Didem Doğan

The Museum of Anthropology

The distinguishing characteristic of human beings is their capacity to think about themselves called “self-reflexivity”…Mexico is one of the most interesting countries with its ancient cultures, its history of colonization and the transformation it underwent after the revolution. One needs to come back here several times and focus on another aspect of this elaborate history. On my first day in Mexico, I am walking into a wonderful and three-dimensional encyclopedic world available here.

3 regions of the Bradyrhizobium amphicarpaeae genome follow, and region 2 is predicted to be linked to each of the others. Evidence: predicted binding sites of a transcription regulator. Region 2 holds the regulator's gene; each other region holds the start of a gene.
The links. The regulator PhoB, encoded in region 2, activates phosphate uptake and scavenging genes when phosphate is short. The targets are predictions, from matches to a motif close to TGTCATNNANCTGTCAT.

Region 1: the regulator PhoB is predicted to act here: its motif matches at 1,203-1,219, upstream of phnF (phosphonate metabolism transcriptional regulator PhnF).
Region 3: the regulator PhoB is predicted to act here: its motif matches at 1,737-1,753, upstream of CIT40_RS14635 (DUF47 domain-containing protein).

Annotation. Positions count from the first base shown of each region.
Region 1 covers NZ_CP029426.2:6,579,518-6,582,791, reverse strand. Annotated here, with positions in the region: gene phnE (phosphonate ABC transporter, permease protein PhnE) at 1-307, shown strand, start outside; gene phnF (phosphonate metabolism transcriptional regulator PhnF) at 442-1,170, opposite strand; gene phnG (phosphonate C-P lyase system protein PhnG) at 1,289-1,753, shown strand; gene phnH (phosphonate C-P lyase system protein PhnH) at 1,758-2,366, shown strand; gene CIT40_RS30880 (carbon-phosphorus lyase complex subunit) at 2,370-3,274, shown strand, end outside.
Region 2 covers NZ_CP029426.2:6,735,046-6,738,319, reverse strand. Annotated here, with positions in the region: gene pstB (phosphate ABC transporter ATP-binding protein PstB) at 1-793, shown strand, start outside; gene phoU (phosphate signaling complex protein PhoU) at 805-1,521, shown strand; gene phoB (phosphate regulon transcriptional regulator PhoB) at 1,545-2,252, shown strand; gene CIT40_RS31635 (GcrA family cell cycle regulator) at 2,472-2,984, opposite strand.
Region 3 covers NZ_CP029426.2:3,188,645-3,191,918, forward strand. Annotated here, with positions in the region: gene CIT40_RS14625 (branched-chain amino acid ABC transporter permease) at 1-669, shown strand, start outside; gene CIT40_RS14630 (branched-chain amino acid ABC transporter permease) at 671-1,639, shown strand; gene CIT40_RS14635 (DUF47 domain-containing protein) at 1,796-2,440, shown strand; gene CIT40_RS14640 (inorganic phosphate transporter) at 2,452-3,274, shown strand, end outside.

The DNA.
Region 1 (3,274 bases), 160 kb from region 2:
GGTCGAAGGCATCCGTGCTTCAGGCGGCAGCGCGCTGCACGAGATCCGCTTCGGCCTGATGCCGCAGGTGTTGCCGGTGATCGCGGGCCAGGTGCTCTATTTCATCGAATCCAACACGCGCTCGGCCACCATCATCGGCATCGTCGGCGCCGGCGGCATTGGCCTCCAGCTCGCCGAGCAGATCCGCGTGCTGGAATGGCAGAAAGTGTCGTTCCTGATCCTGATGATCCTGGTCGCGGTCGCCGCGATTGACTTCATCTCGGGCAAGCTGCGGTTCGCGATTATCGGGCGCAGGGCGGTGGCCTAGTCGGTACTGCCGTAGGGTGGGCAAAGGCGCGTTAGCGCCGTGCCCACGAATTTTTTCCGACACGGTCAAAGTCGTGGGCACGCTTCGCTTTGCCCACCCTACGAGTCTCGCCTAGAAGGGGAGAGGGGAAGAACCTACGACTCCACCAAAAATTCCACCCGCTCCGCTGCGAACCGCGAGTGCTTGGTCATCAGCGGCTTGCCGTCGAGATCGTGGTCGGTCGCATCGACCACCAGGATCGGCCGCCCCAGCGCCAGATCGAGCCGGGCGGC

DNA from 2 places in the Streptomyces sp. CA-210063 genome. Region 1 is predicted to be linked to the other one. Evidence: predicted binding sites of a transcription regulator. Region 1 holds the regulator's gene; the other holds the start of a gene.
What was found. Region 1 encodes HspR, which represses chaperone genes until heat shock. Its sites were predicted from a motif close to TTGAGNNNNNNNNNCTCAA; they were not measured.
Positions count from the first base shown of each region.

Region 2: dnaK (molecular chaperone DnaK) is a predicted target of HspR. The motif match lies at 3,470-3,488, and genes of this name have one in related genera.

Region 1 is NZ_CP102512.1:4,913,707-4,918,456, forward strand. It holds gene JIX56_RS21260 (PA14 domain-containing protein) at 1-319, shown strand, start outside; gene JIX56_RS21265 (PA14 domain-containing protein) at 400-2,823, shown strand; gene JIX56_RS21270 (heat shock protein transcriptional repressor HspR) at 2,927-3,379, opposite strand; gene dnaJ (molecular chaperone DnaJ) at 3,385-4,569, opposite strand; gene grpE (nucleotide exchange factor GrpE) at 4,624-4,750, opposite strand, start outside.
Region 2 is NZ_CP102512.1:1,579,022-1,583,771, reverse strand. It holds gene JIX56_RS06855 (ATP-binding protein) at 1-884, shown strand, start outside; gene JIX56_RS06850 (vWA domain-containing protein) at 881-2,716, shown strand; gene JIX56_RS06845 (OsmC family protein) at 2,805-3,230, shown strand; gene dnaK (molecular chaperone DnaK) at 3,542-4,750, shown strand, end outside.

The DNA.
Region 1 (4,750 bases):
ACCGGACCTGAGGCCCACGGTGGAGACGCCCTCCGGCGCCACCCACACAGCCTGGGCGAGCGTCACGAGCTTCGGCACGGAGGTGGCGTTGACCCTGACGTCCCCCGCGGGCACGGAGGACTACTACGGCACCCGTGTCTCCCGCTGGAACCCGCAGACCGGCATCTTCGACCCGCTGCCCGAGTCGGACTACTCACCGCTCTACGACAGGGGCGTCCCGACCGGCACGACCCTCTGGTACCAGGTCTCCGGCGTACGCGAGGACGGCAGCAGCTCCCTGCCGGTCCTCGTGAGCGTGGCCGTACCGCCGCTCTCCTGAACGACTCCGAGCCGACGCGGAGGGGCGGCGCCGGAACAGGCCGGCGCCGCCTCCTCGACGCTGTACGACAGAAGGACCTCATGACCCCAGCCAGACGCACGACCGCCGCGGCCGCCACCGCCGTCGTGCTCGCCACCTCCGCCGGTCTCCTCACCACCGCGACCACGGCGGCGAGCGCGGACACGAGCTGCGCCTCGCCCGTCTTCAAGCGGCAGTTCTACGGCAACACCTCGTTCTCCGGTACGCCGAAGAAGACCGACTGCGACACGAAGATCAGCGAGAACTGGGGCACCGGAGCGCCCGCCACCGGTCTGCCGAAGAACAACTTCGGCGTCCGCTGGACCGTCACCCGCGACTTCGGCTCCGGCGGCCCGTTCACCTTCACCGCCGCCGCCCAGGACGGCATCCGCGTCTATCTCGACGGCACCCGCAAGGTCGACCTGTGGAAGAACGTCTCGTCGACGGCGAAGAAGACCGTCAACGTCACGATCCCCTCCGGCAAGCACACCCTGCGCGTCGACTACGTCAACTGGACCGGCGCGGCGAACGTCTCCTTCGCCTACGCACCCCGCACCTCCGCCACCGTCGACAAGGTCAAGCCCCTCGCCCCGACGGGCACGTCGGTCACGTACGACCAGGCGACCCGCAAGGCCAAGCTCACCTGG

The Anthropology Museum in the capitol city Mexico City is the best answer to the question of how to fit a history of thousands of years into place. It is too large and too rich for you to tour in one day. Each hall is dedicated to a historical period: the Aztec, the Mayan, the Toltec, the group of people in the south and the west, divided into geographical categories, and the archeological findings from each period. The most interesting among them is the gigantic Aztec calendar shaped like a sun: the Aztec Sunstone is the most famous piece of Aztec sculpture. In the center of the stone is the God of Sun, Tonatiuh, as if standing on the center of a moving disk, with a sacrificial blade for a tongue, which represents the necessity of sacrifice for the continuity of the sun’s movements in the sky. There are four eras surrounding the central deity, the eras of jaguar, wind, rain, and water: they are the eras in which the world ended and was somehow re-created. Today it is still being debated whether this sunstone was an Aztec calendar or a sacrificial tool used in religious rituals. 

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